Net Neutrality Draft Bill Leaks as OIC Decides to Drop Support

A leaked draft of a proposed net neutrality bill outlines the FCC's regulatory role if the bill is passed.

A draft of a net neutrality bill proposed by the House Energy and Commerce Committee Chairman and Sen. Harry Waxman (D-Calif.) leaked by the blog Tech Daily Dose and Washington, D.C.-centric technology blog Hillicon Valley, would curb the Federal Communications Commission's ability to enforce the guidelines laid out in the bill after two years. The agency would not be allowed to impose additional rules on Internet service providers.

The leaked draft states wireline providers should not "block lawful content, applications, or services, or prohibit the use of non-harmful devices, subject to reasonable network management" or "unjustly or unreasonably discriminate in transmitting lawful traffic over a consumer's wireline broadband Internet access service", while wireless providers "shall not block lawful applications that compete with the provider's voice or video communications services in which the provider has an attributable interest."

The draft also said the FCC may issue a fine or forfeiture of up to $2 million for any practice found to violate the rules laid out in the preceding paragraphs. In addition, wireline providers must disclose information "in plain language" regarding the price, performance and network management practices of its wireline broadband Internet access services, in order for consumers to make informed choices about their broadband Internet use, as well as for services and for content, application, service and device providers to develop and market Internet offerings.

The language in the draft classifies "reasonable network management" as a network management practice that is "appropriate and tailored to achieving a legitimate network management function" and takes into account the particular network architecture or technology of the provider. "It includes appropriate and tailored practices to reduce or mitigate the effects of congestion on a broadband Internet access provider's network; to ensure network security or integrity; to address traffic that is harmful to or unwanted by users, including premise operators, or to the provider's network, or the Internet; to meet the needs of public safety; and to provide services or capabilities to effectuate a consumer's choices, including parental controls or security capabilities," the draft stated.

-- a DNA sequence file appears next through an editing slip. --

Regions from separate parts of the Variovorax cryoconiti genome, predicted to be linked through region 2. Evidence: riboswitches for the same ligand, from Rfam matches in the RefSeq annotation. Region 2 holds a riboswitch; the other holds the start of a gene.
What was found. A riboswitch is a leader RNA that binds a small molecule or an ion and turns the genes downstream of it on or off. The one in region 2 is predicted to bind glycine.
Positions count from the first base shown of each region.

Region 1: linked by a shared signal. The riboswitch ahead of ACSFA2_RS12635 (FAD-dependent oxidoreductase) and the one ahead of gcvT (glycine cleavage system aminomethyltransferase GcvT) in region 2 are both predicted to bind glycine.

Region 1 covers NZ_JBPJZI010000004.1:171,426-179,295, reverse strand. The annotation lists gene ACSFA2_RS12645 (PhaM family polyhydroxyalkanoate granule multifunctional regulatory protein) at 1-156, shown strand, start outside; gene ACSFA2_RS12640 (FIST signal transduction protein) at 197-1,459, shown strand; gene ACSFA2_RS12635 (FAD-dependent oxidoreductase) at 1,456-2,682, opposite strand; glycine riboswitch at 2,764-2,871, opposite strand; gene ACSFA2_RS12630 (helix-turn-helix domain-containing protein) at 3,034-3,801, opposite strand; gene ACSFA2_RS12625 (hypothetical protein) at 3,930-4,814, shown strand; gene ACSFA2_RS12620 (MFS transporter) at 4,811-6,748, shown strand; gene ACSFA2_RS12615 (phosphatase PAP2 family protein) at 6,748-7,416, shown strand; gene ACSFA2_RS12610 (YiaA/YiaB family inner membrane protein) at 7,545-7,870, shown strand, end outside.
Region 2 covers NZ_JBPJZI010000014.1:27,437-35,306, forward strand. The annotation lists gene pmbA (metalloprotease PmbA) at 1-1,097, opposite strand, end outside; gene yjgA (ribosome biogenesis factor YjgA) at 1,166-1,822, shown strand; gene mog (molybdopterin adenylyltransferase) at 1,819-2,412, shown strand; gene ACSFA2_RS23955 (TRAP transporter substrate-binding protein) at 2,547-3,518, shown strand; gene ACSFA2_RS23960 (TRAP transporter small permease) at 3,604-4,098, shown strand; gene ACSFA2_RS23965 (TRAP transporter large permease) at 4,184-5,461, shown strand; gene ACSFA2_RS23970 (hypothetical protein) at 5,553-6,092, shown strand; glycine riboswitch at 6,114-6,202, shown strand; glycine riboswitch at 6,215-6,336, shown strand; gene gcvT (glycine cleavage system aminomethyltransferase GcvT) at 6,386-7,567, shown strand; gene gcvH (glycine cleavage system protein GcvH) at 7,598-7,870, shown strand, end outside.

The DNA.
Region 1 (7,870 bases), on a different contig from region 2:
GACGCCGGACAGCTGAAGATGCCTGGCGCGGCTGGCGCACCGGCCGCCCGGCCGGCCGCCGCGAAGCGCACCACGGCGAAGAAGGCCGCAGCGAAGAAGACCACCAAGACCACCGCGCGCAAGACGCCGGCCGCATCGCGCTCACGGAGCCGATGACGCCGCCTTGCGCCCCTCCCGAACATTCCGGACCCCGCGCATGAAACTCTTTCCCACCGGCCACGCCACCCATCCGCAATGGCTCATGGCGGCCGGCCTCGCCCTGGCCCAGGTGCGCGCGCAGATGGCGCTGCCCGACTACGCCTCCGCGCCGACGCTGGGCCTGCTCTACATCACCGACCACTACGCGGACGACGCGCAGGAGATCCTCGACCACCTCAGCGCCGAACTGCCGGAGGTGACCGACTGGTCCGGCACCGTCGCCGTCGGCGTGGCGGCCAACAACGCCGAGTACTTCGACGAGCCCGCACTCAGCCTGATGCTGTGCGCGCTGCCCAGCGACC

Hillicon Valley reported sources saying members of the OIC (Open Internet Coalition), which includes companies such as Facebook, Google and Skype, have decided not to support or fight the bill. "Part of OIC's problem with the bill, sources said, is that draft versions impact the varied member companies in very different ways," wrote a Hillicon Valley blogger. "Several people with knowledge of the group said leading voices in the Open Internet Coalition (OIC) hoped to support the bill as it was developed this month, but a lack of consensus was clear as the latest drafts arose."

Comments from Claude Chafin, a spokesman for Rep. Marsha Blackburn (R-Tenn.), a member of the House Energy and Commerce Communications subcommittee, suggests Republican opposition to the bill may pose difficulties for its attempted passage through Congress. "How fitting that in the last days of this Congress, Democrats would draw up a bill to regulate one of the few non-government sectors of our economy still creating jobs," Chafin told Hillicon Valley on Sept. 27.